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That actual rate doesn't matter. The results are the same.

We can use a completely fictitious tax rate of 70%.

RRSP contributions of $400,000 and the deductions at the fictitious 70% marginal rate. The government refunds would be $280,000. So, the net cost to the RRSP contributor would be $400,000 - $280,000 = $120,000:

$120,000 30% Contributor's portion
$280,000 70% Government's portion
$400,000 100% Total RRSP

Again, years later, the RRSP grows to $1.3 million:

$390,000 30% Contributor's portion
$910,000 70% Government's portion
$1,300,000 100% Total RRSP

When one withdraws the $1.3 million, one needs to send the government 70% x $1.3 million = $910,000 which is the same as the government's portion of $910,000. Again, it works out to be exactly the same as if one had put $120,000, the after-tax cost of one's original contribution, into a TFSA.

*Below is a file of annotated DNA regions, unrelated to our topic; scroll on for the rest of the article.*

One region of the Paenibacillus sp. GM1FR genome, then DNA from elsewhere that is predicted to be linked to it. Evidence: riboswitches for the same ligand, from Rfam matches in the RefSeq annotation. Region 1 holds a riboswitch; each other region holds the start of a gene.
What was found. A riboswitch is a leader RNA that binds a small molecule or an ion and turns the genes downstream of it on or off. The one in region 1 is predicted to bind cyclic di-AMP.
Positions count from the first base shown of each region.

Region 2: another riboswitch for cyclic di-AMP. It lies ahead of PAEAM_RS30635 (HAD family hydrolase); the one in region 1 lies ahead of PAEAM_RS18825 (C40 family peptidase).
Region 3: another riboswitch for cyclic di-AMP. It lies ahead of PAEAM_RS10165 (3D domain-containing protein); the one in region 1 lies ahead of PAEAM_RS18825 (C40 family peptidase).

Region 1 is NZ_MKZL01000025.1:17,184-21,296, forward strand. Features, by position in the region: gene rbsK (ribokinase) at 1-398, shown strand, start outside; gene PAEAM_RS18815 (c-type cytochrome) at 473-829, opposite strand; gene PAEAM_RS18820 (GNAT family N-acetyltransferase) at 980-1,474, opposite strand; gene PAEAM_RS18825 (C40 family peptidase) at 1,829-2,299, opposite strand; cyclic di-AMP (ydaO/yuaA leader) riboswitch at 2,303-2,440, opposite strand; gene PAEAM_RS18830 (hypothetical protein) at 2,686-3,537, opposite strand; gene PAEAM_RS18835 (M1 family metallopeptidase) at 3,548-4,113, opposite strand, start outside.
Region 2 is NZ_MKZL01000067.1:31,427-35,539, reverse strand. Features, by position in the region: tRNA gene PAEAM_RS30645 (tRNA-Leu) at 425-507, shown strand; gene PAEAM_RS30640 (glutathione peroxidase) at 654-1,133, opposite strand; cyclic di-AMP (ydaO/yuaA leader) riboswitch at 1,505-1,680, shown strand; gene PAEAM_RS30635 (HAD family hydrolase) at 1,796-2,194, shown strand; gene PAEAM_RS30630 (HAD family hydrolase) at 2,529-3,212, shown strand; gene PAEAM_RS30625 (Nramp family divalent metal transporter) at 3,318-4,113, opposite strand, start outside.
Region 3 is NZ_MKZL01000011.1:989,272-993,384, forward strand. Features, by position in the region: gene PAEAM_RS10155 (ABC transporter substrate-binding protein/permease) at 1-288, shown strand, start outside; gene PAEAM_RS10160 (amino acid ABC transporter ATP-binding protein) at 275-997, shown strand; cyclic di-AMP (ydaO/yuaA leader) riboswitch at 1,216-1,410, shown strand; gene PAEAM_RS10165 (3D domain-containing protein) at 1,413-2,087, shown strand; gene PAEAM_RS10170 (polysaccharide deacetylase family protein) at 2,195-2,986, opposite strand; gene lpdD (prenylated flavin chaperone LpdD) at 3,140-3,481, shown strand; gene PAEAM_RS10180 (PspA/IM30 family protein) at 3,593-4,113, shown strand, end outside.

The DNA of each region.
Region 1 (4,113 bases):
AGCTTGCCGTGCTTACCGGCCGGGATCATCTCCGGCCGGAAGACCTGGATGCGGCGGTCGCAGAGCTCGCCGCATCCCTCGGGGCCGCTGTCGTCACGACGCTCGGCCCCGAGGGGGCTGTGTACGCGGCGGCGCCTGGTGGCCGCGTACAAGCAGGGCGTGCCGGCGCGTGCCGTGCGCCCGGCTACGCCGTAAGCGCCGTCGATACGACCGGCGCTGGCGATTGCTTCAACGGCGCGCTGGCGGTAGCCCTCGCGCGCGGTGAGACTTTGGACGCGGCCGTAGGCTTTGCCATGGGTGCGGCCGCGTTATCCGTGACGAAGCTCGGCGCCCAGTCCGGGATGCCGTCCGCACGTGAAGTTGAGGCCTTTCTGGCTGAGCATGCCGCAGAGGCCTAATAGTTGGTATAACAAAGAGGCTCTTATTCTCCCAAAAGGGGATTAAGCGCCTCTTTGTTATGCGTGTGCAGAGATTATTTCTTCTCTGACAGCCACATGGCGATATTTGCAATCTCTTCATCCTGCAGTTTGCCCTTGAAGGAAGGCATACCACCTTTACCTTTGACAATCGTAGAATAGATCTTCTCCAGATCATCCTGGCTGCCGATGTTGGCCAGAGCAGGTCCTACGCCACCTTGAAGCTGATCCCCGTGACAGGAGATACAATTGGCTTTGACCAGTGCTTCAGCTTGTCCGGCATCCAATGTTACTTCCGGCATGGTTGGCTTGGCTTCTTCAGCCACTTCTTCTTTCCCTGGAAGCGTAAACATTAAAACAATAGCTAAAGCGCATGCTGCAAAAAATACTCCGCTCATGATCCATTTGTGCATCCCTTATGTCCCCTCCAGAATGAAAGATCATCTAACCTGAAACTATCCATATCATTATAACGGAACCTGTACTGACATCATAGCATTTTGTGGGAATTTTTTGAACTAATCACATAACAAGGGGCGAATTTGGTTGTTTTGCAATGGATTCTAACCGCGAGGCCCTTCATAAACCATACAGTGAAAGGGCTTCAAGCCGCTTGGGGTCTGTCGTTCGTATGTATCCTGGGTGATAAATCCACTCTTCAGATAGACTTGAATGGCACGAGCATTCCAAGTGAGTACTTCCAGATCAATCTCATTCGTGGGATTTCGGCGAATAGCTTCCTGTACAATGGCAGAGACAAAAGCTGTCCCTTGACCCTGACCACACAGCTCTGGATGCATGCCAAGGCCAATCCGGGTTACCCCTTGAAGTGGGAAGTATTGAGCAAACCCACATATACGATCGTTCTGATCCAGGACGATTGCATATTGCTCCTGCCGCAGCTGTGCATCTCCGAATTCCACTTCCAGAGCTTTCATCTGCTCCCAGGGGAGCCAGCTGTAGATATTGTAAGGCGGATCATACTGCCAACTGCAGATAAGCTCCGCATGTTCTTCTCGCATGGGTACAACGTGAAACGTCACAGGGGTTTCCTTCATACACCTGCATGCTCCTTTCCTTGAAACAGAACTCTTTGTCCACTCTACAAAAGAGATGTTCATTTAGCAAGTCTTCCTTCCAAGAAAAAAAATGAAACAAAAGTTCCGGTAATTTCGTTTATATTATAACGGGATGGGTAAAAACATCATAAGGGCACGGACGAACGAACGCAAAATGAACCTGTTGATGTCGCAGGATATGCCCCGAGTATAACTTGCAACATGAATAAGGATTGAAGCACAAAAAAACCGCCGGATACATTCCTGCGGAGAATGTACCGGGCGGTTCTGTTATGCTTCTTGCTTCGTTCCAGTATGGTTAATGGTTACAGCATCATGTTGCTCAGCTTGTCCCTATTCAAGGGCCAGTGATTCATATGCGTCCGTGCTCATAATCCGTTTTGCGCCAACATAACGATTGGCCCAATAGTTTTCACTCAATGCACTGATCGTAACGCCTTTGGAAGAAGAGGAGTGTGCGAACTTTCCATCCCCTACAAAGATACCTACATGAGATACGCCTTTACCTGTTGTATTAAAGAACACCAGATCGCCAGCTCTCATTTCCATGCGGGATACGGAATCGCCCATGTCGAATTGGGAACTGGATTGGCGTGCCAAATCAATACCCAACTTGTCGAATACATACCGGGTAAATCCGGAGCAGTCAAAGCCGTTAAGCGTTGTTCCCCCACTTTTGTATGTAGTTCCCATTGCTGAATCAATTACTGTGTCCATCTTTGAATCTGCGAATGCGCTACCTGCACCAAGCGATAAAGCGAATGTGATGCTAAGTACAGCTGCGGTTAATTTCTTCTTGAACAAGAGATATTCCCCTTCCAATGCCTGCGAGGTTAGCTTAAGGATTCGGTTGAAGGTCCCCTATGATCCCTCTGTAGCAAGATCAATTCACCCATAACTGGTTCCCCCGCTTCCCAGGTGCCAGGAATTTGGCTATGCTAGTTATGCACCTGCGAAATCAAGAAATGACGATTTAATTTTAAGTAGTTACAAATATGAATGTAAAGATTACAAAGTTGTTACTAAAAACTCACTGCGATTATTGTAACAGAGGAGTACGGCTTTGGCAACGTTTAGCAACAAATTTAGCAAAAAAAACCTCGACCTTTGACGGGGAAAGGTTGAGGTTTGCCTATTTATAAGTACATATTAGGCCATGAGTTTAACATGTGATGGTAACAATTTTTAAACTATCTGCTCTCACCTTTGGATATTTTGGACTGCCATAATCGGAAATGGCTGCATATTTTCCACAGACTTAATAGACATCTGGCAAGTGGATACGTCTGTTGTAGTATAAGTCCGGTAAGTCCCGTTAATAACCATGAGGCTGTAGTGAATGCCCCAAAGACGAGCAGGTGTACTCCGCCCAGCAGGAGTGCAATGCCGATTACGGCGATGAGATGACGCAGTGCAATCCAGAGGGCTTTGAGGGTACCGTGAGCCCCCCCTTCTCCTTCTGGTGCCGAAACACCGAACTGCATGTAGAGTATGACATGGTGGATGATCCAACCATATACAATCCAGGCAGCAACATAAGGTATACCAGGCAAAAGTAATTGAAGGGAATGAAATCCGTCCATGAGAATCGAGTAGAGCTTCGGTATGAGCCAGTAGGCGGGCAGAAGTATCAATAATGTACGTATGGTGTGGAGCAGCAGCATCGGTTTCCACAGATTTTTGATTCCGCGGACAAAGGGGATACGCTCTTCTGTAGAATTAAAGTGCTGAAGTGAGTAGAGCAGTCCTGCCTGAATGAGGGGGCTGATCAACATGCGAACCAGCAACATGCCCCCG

Deduction rates on contributions and tax rates on withdrawals can fluctuate. But, if the average deduction rate on contributions and the average tax rate on withdrawals works out to be about the same, then one ends up paying little or no taxes on the gains in the RRSP from the after-tax amount of the contributions.

March 22, 2016
10:21 pm
Loonie
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Norman1 said

Deduction rates on contributions and tax rates on withdrawals can fluctuate. But, if the average deduction rate on contributions and the average tax rate on withdrawals works out to be about the same, then one ends up paying little or no taxes on the gains in the RRSP from the after-tax amount of the contributions.

The actual rate does matter.
Deduction rates on contributions and average tax rates on withdrawals are not going to be consistent for a given individual except by rare coincidence. To talk about an idealized 70% or 40% in and out does not correspond to people's experience, especially when it comes to estates, because these rates vary.

March 24, 2016
7:51 pm
Norman1
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Loonie said